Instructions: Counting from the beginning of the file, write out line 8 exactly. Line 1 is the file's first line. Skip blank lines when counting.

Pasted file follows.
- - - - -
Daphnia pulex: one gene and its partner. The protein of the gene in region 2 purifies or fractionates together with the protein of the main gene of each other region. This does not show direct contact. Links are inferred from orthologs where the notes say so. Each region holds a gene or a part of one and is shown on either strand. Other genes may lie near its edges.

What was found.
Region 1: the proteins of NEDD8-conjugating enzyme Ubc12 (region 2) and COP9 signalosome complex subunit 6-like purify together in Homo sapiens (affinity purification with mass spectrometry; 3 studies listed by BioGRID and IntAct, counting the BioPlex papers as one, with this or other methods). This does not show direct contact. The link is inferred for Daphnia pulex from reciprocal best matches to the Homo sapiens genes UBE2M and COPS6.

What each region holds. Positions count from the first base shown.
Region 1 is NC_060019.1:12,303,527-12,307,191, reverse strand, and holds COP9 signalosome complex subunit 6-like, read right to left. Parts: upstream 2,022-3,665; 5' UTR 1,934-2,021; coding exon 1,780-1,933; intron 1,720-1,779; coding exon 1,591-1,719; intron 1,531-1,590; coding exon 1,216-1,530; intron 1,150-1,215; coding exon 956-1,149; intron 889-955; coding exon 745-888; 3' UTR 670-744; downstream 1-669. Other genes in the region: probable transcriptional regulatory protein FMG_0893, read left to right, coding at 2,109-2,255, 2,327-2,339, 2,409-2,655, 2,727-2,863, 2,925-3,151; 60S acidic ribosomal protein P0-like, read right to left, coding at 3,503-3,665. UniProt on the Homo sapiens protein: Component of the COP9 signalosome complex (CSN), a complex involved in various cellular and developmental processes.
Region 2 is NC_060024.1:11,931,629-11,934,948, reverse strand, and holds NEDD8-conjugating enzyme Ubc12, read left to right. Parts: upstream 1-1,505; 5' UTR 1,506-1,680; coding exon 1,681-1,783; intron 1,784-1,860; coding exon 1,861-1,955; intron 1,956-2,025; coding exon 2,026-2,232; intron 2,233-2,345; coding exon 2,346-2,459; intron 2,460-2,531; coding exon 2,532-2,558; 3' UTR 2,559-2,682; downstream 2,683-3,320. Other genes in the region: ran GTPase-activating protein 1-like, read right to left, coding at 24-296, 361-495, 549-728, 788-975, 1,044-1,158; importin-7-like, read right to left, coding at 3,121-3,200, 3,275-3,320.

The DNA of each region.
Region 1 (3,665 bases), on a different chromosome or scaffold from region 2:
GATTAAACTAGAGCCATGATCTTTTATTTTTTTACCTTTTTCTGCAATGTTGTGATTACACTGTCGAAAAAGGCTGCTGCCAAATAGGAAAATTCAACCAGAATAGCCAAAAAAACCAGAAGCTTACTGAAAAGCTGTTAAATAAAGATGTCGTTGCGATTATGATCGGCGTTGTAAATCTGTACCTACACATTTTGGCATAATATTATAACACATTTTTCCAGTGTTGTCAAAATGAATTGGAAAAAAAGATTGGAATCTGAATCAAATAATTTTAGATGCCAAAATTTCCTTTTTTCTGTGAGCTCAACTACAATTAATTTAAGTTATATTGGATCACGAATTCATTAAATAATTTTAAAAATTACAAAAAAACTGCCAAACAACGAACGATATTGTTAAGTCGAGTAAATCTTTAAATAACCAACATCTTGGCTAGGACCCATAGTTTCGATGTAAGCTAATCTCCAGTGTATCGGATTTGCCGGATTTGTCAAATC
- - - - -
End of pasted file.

Region 1 (3,665 bases), on a different chromosome or scaffold from region 2: